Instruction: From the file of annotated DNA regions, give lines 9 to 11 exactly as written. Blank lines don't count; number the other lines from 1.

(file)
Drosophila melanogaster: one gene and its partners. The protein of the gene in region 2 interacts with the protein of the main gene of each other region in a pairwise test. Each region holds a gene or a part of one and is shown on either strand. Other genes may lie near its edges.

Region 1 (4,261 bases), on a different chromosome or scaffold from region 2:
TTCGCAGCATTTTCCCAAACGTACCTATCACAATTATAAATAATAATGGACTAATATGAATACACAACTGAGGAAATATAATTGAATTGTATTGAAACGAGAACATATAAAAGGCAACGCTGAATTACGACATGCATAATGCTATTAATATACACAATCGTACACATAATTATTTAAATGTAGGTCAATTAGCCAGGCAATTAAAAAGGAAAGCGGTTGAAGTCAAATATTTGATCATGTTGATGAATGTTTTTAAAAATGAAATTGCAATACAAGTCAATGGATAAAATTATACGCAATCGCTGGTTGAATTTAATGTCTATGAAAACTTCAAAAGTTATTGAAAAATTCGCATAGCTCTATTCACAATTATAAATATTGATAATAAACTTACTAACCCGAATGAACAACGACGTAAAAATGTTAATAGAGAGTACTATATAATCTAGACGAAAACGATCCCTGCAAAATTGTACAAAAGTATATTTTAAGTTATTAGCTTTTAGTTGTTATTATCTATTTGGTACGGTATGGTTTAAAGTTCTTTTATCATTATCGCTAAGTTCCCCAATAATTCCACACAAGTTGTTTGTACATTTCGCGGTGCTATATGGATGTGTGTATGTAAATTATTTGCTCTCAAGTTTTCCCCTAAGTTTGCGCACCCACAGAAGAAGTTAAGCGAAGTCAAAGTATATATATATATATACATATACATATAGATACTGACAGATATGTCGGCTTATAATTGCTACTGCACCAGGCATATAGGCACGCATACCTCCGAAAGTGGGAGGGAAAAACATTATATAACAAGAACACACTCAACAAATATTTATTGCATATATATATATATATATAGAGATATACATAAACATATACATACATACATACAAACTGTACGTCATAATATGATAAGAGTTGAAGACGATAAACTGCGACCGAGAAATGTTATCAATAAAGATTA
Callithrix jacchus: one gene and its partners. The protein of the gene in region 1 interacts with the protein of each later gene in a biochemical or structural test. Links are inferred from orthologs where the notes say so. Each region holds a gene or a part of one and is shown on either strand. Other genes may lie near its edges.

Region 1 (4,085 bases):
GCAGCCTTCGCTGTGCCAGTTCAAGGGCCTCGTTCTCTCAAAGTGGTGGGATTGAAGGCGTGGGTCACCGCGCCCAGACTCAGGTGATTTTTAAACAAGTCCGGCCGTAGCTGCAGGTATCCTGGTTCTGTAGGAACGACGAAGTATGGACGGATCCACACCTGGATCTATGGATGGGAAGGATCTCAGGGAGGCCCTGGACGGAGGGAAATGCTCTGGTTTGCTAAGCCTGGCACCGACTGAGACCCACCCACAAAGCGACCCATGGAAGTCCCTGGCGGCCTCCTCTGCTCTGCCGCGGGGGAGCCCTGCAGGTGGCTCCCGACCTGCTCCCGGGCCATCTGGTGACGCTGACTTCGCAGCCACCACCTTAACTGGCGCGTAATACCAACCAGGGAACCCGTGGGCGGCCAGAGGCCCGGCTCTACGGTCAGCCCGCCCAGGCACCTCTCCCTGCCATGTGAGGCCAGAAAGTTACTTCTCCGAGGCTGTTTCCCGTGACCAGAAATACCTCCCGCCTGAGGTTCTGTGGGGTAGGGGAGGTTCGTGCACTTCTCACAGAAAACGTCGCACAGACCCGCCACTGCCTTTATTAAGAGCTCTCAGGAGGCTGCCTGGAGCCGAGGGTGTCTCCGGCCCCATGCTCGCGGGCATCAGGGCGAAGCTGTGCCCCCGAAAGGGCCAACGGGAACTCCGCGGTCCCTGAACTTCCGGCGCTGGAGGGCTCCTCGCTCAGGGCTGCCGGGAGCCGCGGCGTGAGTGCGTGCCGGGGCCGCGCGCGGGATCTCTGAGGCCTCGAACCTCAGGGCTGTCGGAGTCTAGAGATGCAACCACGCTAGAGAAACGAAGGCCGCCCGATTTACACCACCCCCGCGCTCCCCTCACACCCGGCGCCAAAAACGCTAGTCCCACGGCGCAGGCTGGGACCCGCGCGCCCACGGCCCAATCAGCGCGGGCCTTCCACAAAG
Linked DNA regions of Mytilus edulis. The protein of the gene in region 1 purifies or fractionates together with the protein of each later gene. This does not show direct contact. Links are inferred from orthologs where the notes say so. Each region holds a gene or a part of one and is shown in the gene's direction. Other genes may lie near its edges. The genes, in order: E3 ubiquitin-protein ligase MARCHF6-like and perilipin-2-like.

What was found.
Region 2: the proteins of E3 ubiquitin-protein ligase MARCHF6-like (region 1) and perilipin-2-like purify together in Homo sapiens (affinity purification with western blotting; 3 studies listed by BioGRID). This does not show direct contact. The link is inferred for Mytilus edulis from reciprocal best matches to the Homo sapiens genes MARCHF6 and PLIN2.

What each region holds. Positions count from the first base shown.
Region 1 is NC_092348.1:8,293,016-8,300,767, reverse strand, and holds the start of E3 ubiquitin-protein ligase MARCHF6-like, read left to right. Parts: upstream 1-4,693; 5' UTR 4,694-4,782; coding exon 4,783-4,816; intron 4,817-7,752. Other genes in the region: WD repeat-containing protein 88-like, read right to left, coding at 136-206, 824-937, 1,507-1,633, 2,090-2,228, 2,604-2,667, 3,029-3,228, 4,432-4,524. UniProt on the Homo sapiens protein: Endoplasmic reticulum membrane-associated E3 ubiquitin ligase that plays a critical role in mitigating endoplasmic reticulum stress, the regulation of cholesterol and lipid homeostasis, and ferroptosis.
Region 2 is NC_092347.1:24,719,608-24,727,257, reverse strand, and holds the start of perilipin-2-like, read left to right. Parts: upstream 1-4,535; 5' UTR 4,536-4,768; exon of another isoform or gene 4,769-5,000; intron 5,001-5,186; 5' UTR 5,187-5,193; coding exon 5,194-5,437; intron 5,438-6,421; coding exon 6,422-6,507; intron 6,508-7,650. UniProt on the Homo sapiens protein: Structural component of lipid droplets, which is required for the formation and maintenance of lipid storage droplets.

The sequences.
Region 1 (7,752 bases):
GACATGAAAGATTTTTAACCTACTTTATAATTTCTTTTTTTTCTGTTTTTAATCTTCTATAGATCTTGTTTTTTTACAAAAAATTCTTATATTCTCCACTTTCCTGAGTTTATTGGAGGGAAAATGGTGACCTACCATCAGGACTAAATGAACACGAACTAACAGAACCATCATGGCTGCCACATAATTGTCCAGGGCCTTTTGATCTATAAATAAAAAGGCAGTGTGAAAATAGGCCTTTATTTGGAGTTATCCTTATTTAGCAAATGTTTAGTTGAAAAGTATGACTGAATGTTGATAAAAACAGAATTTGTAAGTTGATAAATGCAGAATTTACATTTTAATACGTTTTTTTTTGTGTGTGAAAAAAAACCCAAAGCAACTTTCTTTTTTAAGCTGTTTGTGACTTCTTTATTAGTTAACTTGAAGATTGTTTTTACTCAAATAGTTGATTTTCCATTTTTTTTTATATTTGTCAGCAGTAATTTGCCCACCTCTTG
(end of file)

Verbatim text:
Region 2: the proteins of E3 ubiquitin-protein ligase MARCHF6-like (region 1) and perilipin-2-like purify together in Homo sapiens (affinity purification with western blotting; 3 studies listed by BioGRID). This does not show direct contact. The link is inferred for Mytilus edulis from reciprocal best matches to the Homo sapiens genes MARCHF6 and PLIN2.

What each region holds. Positions count from the first base shown.
Region 1 is NC_092348.1:8,293,016-8,300,767, reverse strand, and holds the start of E3 ubiquitin-protein ligase MARCHF6-like, read left to right. Parts: upstream 1-4,693; 5' UTR 4,694-4,782; coding exon 4,783-4,816; intron 4,817-7,752. Other genes in the region: WD repeat-containing protein 88-like, read right to left, coding at 136-206, 824-937, 1,507-1,633, 2,090-2,228, 2,604-2,667, 3,029-3,228, 4,432-4,524. UniProt on the Homo sapiens protein: Endoplasmic reticulum membrane-associated E3 ubiquitin ligase that plays a critical role in mitigating endoplasmic reticulum stress, the regulation of cholesterol and lipid homeostasis, and ferroptosis.